Whew, sorry for the ridiculously long post, that was good to review for me. Totally suck at glucocorticoids so I should go look those up. Hope that helped a bit, tots!

Could someone go through the menstrual cycle, por favor? I'm having some trouble understanding it fully.

Merci!
 

GooseWing

7+ Year Member
Jan 16, 2011
909
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How're you watching (Hopkins)??? Did you torrent it or buy it or what?
Bumping my own question :)

Also, major props GooseWing and Mohad: those are some fiiiiine scores. I would, as StudyShy put it many a page ago, "kill my dog" for a 36 on my MCAT, hahaha. Not really. But maybe. :scared:
Thanks KPaw!! I'm sure you'll do great. My senses say that a 4-point bump is in your future!
 

Tots

c/o 2018
Moderator Emeritus
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Nov 24, 2008
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Hmmm those are definitely good to know. I'd say ADH and aldosterone are two biggies, and I'd know the FLAT PEG mnemonic for the anterior pituitary. FLAT (FSH, LH, ACTH, TSH) are "tropic hormones", so they act on an organ which then releases something to effect change in the ultimate, target organ and PEG (Prolactin, Endorphins, and Growth Hormone) are "direct hormones", which bind directly to the target, affected organ. To make that make more sense, I guess I'll talk about a whole pathway? So Corticotropin Releasing Factor (CRF) is released from the hypothalamus into the hypophyseal portal system (bloodstream), swims on over to the anterior pituitary, binds, stimulates release of ACTH, ACTH swims waaaaaay over to the adrenal cortex, which releases cortisol, a glucocorticoid. The adrenal cortex ITSELF wasn't "changed" by the ACTH, to the ACTH is a tropic hormone. Then the cortisol does what it does (increased gluconeogenesis, decreased (?) protein synthesis, decreased inflammation/immunological response, and a bunch of other crap I really don't understand). The majority of the pituitary hormones work like that: 1) hypothalamus secretes its hormone (usually called a "releasing factor"-->2) pituitary secretes its hormone-->3) other crap happens!

Huh, I actually don't think I know which ones are steroid vs. peptide... I think estrogen, testosterone, glucocorticoids and mineralocorticoids are steroid and the rest except T3 and T4 are peptide?

But yeah, ADH and aldosterone: respond to the same thing, low blood volume (or high blood osmolarity, same thing), and act to increase blood volume by decreasing excretion of water and increasing reabsorption of it, but by very different pathways. ADH, secreted by the posterior pituitary (which is essentially just an extension of the hypothalamus that secretes oxytocin or ADH in response to action potentials from the hypothalamus), binds to the collecting ducts of the kidney tubule and makes the pores in the duct physically bigger, so that water flows out of the tubule and into the bloodstream (I don't know the exact mechanism by which this is done but I feel like that's totally unnecessary to know).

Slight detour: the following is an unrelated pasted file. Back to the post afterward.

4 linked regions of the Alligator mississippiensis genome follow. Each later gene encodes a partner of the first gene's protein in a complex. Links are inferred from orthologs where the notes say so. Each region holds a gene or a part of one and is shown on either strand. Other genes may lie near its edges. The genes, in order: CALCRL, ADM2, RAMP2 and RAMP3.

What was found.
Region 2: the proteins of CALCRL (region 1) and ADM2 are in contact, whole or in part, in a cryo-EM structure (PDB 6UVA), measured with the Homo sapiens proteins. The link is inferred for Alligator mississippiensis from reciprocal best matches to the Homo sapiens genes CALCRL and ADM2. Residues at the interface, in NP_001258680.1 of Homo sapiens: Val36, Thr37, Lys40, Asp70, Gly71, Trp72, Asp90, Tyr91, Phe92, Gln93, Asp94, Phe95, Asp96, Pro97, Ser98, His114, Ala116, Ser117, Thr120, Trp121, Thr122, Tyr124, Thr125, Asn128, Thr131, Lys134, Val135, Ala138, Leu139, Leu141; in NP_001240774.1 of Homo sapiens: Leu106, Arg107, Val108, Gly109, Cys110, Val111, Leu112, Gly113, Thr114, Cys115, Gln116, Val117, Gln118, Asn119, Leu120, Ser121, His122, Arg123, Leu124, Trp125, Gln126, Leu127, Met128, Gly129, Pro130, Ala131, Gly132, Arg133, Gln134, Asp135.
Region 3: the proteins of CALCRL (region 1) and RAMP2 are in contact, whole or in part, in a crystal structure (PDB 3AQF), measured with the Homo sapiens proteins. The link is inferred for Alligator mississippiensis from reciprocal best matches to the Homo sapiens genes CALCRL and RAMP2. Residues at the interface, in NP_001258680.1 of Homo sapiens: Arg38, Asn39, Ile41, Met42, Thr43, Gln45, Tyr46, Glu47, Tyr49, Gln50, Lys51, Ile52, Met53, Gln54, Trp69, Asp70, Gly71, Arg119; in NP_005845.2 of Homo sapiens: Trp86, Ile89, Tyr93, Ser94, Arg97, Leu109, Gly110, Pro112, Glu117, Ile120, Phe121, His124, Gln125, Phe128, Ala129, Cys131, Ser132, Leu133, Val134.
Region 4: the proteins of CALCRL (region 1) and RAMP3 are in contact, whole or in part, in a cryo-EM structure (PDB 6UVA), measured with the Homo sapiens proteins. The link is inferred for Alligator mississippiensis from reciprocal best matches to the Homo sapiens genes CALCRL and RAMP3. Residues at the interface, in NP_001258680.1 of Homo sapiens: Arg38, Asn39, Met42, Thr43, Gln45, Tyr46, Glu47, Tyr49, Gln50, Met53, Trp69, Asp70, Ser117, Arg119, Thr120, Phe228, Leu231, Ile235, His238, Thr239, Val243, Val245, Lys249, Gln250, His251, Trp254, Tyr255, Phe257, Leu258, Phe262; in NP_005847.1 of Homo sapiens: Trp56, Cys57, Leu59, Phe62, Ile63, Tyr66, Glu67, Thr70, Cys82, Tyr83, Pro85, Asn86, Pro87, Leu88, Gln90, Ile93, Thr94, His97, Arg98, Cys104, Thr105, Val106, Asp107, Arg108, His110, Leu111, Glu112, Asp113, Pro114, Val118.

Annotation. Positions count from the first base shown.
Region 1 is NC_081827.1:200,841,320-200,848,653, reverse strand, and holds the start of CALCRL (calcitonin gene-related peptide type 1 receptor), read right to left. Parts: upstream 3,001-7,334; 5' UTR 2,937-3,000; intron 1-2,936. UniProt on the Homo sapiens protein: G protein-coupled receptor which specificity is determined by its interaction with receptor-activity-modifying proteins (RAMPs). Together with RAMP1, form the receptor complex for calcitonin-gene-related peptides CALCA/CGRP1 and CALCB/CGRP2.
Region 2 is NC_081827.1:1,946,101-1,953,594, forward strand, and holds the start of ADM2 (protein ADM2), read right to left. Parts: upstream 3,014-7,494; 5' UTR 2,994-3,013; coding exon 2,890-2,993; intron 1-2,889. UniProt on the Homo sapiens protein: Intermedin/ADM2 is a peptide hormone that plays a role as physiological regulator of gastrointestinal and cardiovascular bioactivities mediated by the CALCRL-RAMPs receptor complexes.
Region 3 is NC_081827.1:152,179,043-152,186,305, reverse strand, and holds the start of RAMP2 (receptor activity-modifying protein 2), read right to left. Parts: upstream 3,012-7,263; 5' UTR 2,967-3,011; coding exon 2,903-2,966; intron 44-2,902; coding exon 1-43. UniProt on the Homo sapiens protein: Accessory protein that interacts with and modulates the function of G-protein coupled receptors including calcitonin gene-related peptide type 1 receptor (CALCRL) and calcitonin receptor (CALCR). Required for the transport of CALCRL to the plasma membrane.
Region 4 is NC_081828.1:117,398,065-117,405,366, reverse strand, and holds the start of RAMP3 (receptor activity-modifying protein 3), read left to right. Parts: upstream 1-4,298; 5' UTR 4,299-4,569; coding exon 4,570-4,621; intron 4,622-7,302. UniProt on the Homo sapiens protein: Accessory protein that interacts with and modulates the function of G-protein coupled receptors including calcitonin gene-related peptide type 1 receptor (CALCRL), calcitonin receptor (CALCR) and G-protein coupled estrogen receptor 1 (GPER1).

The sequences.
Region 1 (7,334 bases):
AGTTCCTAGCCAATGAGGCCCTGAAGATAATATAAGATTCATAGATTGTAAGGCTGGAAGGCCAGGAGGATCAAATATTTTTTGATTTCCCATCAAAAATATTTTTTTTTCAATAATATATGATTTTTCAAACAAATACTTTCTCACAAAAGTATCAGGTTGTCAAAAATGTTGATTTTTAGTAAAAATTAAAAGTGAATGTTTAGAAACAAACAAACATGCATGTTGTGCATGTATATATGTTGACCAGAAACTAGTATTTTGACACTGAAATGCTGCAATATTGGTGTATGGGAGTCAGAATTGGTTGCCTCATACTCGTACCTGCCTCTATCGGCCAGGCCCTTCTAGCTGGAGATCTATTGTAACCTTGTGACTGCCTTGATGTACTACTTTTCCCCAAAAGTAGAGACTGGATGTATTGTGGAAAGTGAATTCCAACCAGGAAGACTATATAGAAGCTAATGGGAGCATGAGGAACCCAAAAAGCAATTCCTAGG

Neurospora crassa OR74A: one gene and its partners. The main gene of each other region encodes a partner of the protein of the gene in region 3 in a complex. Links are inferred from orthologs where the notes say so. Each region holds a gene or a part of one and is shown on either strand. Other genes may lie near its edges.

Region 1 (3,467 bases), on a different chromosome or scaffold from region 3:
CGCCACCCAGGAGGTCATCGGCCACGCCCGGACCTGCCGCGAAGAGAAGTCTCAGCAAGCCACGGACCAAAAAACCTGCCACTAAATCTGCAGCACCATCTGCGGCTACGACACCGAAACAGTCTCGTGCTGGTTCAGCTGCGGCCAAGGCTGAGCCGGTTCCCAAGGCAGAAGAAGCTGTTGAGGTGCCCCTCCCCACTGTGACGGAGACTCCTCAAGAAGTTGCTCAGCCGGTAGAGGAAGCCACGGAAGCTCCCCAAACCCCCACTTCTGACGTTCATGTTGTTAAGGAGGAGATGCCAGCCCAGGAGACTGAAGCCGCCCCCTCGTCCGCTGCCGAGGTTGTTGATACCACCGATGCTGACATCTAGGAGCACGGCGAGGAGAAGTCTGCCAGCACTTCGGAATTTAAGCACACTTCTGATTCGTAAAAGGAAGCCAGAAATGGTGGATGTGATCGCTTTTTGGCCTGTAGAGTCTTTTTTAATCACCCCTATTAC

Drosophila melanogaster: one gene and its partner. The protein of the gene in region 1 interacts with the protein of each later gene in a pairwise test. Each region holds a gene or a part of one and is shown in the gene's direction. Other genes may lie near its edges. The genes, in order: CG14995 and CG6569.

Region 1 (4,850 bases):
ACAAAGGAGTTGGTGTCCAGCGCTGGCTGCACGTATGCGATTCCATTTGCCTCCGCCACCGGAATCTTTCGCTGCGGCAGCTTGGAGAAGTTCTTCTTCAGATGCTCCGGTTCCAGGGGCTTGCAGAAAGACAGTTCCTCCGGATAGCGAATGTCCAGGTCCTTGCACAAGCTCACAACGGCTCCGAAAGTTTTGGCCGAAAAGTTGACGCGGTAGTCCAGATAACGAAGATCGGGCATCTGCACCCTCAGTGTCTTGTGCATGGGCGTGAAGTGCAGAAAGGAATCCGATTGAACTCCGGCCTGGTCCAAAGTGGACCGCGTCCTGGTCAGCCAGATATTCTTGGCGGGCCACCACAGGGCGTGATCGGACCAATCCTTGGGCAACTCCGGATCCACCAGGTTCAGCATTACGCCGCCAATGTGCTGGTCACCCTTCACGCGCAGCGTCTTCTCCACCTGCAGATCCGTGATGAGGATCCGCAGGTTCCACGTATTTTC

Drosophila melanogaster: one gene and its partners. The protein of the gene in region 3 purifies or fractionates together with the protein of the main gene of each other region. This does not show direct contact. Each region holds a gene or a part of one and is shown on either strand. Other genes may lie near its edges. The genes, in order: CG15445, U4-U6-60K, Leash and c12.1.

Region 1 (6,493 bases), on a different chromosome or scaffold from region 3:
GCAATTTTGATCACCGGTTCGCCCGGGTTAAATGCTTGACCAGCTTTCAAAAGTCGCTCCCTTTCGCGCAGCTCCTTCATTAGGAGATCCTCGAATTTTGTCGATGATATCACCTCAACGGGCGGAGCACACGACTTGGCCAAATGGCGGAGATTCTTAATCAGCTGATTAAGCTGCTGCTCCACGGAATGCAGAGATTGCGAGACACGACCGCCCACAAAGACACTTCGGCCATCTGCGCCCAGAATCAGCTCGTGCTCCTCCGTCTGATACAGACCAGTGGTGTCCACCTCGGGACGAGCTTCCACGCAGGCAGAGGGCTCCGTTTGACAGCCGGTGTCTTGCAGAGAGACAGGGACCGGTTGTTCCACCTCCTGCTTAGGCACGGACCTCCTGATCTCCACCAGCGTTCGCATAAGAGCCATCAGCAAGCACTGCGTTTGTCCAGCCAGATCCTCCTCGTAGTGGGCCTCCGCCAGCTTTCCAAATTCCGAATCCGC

Aldosterone is a mineralocorticoid (so, a steroid hormone) released by the adrenal cortex in response to the renin-angiotensin pathway or ACTH bound to ACTH receptors on the adrenal cortex. Essentially, when blood volume is low (or, more specifically, blood pressure is low), renin is secreted by the juxtaglomerular apparatus (I think it's a part of the nephron right next to the glomerulus? hahaha), which converts inactive angiotensinogen into angiotensin I. Angiotensin I isn't really potent, so it pretty much just sits around, but ACE (Angiotensin Converting Enzyme) converts this active form of angiotensin into angiotensin II, which in and of itself is very potent and has a powerful vasoconstricting effect, leading to increased blood pressure. Angiotensin II binds to (receptors, I guess) on the adrenal cortex and releases aldosterone, which binds to Na+/K+ pumps in the collecting duct of the kidney tubule, changing their activity so that more Na+ leaves the tubule and is reabsorbed into the bloodstream, and so that K+ is pushed into the tubule (along with H+ protons), and excreted. Water follows the Na+ out of the tubule and into the bloodstream, so blood vessels experience increased blood pressure due to aldosterone's effects (in tandem with angiotensin II). Oh, just a cool note on ACE: ACE inhibitors are common ways to treat hypertension because angiotensin I pretty much does squat to increase blood pressure, so by not being able to be converted to angiotensin II--> aldosterone, the renin-angiotensin pathway is cut short and the patient experiences decreased blood pressure! ARB's are also common, they're antagonists to angiotensin II receptors.

Whew, sorry for the ridiculously long post, that was good to review for me. Totally suck at glucocorticoids so I should go look those up. Hope that helped a bit, tots!

Could someone go through the menstrual cycle, por favor? I'm having some trouble understanding it fully.

Merci!
Wow Thanks for the long explanation! You are amazing!

I don't have a lot of the menstrual cycle memorized since most of the time they tell you a lot in the passages but here are the details that I found important:

Follicular Phase
-LH/FSH
-Ends in Ovulation around day 14(?)

Luteal phase
- Estrogen/Progesterone
- Corpus Luteum develops in response

Thats all I know off the top of my head. I probably can recognize more. haha sorry that probably wasn't very helpful.
 

tman5890

Fiery Devotion
7+ Year Member
Dec 11, 2009
6,157
3
On an island, in NY